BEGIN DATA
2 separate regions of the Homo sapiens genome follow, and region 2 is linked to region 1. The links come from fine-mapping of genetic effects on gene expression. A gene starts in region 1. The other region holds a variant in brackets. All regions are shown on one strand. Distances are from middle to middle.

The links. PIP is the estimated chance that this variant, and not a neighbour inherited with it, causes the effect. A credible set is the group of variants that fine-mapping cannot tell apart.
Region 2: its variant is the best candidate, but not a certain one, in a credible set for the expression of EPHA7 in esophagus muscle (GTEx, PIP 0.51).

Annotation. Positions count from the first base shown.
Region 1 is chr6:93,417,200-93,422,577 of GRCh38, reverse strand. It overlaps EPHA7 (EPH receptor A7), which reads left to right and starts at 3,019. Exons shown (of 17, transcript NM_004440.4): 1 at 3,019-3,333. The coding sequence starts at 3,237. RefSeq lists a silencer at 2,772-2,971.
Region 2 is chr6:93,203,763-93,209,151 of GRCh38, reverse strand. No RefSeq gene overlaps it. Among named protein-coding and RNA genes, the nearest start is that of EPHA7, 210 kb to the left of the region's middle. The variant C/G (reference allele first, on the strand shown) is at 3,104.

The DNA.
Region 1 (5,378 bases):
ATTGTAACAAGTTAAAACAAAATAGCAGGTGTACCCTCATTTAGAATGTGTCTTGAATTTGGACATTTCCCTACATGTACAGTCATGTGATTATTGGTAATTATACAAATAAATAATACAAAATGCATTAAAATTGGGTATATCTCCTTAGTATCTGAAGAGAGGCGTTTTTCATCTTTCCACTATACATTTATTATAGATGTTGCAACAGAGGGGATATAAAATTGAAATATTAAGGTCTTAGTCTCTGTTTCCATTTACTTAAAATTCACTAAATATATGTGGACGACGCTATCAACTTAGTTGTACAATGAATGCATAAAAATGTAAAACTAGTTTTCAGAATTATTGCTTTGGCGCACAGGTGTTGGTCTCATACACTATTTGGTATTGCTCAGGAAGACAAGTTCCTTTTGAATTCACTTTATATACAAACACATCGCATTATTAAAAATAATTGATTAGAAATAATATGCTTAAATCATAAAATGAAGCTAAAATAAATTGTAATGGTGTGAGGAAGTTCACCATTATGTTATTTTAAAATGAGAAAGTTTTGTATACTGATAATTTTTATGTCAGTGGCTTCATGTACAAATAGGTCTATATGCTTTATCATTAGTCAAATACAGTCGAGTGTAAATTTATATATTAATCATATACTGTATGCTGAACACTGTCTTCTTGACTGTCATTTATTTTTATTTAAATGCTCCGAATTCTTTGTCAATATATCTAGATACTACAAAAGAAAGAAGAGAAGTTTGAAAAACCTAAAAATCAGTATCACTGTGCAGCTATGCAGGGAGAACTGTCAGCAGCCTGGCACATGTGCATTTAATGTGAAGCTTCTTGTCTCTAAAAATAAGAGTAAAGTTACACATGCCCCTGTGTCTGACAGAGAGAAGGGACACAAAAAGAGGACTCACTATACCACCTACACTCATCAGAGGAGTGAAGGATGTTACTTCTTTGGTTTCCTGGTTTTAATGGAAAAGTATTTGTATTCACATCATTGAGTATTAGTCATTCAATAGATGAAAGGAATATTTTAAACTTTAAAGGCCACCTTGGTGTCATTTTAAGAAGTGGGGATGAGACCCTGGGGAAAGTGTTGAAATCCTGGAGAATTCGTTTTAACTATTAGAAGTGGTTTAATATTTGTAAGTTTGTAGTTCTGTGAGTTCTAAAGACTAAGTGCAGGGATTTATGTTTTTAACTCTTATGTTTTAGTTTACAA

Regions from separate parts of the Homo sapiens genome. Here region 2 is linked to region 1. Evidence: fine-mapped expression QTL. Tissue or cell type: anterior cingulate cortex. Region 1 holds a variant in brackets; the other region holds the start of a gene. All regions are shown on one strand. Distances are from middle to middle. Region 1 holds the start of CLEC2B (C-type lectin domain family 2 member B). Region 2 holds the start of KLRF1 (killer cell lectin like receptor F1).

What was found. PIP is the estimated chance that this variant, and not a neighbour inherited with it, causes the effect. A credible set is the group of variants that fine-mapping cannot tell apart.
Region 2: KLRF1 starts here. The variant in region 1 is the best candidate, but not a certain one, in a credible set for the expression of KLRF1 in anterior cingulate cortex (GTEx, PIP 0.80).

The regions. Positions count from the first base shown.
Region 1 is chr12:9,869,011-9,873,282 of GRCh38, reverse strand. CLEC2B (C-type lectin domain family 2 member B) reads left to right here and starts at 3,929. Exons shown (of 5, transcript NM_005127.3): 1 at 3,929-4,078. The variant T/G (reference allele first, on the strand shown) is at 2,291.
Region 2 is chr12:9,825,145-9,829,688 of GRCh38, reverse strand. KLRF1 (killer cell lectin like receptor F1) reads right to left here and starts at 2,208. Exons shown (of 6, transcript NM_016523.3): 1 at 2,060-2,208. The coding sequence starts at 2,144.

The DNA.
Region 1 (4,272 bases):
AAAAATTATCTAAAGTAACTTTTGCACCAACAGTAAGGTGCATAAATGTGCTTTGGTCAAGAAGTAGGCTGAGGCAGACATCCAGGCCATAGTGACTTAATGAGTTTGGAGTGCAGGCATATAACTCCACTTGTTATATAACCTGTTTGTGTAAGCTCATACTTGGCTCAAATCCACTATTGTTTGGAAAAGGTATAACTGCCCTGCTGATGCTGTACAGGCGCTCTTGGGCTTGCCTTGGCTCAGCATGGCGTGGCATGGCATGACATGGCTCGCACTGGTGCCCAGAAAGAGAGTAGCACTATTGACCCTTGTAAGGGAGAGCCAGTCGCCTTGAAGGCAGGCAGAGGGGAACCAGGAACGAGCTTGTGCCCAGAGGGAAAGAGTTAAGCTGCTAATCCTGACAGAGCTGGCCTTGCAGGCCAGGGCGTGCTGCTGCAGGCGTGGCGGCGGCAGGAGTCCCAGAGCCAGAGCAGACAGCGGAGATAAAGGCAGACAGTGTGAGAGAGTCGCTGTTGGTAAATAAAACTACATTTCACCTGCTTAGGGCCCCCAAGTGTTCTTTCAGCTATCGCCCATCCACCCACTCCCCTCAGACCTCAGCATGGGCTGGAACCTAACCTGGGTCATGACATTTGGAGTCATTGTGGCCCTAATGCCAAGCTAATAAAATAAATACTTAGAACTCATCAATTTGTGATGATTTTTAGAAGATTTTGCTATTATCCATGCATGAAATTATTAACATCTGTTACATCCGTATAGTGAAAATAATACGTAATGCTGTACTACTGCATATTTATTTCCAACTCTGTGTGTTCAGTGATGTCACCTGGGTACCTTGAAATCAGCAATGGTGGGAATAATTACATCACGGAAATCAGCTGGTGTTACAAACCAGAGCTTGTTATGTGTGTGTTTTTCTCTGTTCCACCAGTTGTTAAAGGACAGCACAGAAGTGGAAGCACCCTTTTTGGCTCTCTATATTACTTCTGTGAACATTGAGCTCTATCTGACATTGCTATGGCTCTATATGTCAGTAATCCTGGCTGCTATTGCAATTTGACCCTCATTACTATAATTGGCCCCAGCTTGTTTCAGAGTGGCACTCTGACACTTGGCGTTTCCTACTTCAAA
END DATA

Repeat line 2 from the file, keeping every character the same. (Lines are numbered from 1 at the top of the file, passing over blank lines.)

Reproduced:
The links. PIP is the estimated chance that this variant, and not a neighbour inherited with it, causes the effect. A credible set is the group of variants that fine-mapping cannot tell apart.